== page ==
A day pass at Snow Park was $1 for kids and $2.50 for adults. "But even if some of the kids didn't have any money, they'd let them ski anyway," Richard said. "Anybody who wanted to ski would help Dad and Bob out."

Carpenter and Burns also built the first Snow Park Lodge, not far from where the present-day Snow Park Lodge sits. The lodge at Deer Valley boasts vaulted ceilings and stylish furnishing — it's an upscale place famous for it pastries, seafood delicacies and other dishes.

The original Snow Park Lodge, by contrast, was more of a shack with its signature chili and 25-cent hamburgers cooked up by La Rue Carpenter and Rintha Burns.

Former Park Record Editor David Hampshire, who has written a history of Summit County, came across a New York Times article on Snow Park in which the writer described La Rue's hamburgers as "possibly the most succulent two-bit hamburger in the West."

At lunchtime, kids would hang wet clothes on the coal stove in hopes they would dry by the time the chili was gone, Richard recalled. Then they would pile all that clothing back on for the afternoon ski runs.

Mel Fletcher had come home from the war with an idea to start a ski club in Park City, Hampshire said. He called it the Snow Park Ski Club, and that's how the resort got its name.

Snow Park operated only on the weekends. On a good day, there could be as many as 100 skiers from as far away as Salt Lake City and Provo.

Hampshire, who was with the local paper from 1980 to 1985, recalled a story Fletcher had told him: Sometimes, if kids were swinging on the chairlift or jumped off too early, a chair could get caught on a lift tower and it would pull the tower right over. Everything would stop for a while until the tower could be pushed back upright.

A new age • When the Treasure Mountain resort opened in 1963 — it would later become The Park City Ski Area and then Park City Mountain Resort — Mel Fletcher was lured away as ski patrol director, David Hampshire said. But he would come back to Snow Park on weekends to head up the ski school.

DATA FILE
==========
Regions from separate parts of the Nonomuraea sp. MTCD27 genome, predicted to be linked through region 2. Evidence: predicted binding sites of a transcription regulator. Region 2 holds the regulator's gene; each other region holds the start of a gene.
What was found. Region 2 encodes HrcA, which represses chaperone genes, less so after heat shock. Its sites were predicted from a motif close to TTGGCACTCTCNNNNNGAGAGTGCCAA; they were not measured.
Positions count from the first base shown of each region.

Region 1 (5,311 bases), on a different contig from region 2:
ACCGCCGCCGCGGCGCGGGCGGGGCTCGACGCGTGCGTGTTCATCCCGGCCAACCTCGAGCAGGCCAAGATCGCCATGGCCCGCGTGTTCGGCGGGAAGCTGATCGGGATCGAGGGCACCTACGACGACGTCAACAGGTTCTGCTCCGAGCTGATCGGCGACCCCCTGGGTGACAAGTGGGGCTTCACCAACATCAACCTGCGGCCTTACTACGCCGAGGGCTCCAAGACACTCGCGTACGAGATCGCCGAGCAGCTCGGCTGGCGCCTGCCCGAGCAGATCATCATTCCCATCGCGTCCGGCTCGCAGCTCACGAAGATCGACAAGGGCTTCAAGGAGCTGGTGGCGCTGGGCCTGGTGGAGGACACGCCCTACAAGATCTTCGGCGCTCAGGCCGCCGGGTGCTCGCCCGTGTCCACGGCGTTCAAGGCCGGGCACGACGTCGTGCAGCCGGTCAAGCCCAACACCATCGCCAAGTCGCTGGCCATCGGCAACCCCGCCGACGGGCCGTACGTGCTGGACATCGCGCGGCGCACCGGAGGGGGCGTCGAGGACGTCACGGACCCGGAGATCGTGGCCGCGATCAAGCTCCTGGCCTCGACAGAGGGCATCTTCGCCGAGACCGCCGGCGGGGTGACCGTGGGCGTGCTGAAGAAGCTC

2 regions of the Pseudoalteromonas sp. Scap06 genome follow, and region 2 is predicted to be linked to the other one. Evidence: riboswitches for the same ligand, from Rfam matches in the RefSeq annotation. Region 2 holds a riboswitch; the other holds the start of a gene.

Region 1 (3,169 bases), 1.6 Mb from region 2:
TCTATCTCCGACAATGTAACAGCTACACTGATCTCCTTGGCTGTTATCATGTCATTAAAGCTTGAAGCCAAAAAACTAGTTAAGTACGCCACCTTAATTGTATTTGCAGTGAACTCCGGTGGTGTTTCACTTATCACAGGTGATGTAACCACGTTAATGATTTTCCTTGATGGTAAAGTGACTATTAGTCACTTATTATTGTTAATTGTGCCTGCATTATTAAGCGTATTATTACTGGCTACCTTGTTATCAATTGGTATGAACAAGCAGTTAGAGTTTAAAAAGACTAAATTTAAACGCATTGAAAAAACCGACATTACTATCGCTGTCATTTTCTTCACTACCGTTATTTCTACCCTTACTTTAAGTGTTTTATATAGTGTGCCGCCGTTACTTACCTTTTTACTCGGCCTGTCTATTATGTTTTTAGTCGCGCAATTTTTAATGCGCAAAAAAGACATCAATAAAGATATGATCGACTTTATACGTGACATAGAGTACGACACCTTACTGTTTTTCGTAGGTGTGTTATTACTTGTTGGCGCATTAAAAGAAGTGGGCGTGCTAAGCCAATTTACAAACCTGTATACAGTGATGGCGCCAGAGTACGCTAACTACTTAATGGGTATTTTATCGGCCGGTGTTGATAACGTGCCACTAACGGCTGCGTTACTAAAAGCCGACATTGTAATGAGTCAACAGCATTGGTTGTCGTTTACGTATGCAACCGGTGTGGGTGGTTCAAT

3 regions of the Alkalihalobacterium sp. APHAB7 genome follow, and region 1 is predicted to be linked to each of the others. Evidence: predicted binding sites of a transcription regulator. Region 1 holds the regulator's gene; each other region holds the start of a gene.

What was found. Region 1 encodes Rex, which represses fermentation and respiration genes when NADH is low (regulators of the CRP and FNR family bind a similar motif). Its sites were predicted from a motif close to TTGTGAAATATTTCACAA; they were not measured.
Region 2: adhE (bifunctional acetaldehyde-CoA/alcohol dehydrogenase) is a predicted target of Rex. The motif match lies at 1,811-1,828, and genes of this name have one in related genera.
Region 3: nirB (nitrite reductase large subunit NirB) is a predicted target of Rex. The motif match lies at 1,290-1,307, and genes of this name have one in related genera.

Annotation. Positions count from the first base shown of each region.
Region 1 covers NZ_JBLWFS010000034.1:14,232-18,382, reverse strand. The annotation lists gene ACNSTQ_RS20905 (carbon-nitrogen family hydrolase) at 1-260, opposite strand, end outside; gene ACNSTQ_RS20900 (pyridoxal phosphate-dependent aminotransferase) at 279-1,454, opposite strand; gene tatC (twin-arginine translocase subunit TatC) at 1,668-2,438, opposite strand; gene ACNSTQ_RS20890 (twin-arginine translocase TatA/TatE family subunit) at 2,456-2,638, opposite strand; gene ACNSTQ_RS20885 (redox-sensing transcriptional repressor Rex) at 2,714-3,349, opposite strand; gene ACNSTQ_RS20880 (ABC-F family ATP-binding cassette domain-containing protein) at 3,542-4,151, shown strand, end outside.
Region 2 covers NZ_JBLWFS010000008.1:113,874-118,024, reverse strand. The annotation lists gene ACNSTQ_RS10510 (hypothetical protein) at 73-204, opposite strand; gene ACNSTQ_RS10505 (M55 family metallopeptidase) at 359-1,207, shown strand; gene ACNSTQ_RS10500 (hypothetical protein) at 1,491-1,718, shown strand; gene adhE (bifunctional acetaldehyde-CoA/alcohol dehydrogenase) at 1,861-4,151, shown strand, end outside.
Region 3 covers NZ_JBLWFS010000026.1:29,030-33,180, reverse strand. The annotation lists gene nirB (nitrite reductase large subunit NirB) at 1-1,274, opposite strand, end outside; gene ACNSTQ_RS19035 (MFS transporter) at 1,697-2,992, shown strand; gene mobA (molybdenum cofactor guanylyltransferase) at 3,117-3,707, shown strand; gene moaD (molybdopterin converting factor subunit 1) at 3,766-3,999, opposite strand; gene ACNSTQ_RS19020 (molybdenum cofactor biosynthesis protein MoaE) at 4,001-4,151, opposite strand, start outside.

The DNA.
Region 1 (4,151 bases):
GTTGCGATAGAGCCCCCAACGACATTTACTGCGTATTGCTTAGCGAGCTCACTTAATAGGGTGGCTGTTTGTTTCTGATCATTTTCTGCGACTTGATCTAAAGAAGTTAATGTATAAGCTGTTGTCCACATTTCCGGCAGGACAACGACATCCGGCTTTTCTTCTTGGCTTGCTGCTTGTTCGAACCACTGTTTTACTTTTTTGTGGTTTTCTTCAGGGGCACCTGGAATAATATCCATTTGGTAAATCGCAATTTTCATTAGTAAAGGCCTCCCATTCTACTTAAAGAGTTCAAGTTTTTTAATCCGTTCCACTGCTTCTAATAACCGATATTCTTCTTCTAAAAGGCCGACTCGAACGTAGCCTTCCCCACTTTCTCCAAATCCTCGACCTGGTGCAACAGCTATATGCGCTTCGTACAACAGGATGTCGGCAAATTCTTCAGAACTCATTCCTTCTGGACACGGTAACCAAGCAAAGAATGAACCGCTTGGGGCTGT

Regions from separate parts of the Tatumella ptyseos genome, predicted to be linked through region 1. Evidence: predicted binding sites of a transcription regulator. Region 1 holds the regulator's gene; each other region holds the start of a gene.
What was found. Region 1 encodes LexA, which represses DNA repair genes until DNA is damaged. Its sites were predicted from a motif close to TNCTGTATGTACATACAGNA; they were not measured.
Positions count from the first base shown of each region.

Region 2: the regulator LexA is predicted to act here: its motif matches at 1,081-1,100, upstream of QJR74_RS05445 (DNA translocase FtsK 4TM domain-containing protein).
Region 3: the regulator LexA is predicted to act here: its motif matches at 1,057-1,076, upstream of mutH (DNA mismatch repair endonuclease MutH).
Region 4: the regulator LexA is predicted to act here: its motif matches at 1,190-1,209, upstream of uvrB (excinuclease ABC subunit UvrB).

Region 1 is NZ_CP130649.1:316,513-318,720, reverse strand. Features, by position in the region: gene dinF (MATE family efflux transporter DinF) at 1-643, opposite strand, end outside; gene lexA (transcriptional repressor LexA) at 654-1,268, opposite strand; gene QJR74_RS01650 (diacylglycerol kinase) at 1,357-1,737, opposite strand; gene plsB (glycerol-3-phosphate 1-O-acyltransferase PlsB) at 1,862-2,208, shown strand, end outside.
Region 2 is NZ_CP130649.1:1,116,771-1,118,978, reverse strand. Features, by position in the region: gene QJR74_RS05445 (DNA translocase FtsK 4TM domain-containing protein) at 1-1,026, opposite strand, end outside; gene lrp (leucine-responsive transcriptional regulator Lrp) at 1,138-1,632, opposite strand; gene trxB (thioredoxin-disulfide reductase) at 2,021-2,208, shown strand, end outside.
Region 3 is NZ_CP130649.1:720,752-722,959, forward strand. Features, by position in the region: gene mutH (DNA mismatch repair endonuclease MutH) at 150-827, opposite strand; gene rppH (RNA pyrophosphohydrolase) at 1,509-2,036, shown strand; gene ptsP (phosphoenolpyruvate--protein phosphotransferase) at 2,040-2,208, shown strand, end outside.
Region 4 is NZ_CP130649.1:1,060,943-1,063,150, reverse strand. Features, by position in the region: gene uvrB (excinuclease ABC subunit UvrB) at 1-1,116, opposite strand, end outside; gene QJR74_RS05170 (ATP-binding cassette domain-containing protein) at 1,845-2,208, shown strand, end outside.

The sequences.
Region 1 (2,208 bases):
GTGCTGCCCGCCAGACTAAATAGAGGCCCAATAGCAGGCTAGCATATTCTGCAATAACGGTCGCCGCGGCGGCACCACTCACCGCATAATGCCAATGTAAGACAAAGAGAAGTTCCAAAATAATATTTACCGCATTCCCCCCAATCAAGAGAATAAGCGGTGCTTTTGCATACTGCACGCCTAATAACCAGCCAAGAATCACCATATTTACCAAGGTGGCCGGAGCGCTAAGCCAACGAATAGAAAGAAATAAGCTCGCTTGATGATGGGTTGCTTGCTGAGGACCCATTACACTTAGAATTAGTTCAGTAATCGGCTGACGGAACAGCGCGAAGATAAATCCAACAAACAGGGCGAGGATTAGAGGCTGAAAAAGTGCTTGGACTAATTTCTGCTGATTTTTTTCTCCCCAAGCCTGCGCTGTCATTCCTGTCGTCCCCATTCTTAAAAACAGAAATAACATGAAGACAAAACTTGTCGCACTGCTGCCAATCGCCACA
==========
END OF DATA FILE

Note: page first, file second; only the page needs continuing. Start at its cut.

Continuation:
The entire operation was a labor of love. Otto Carpenter and Bob Burns didn't set out to get rich from Snow Park — and they didn't, Richard said.

"It was probably a losing proposition by the time they paid everybody and bought the soda pop," he said.

Despite the competition from Treasure Mountain, with its new gondola and ski lifts, Snow Park remained open until 1969, when the mine company — which had morphed into United Park City Mines — refused to renew the lease.

Burns died in an explosion at his home in 1981 while working with an acetylene torch, just months before Deer Valley's inaugural season. Carpenter died in 1996 of natural causes. Fletcher lived until 2010.

Today, Carpenter and Burns would not recognize Park City. Not only is Deer Valley a noted stopover for the glitterati, but Vail Resorts Inc. has combined Park City Mountain Resort with nearby Canyons Resort to make the largest ski area in the nation.

The contrasts between then and now are stark, Hampshire noted. In the late 1980s, he took Carpenter up to Deer Valley to have a look at the place.

"Here was this old guy in a fedora," Hampshire recalled. "He just looked around shaking his head."

Burns' and Carpenter's Snow Park is now a faded memory. But you can still ski there. A handsome young attendant dressed in Deer Valley green will carry your skis from the car to the chairlift and will even help you step into the bindings. A day pass is $120.

Editor's note: Christopher Smart interviewed Darrel Burns and Richard Carpenter in 1996.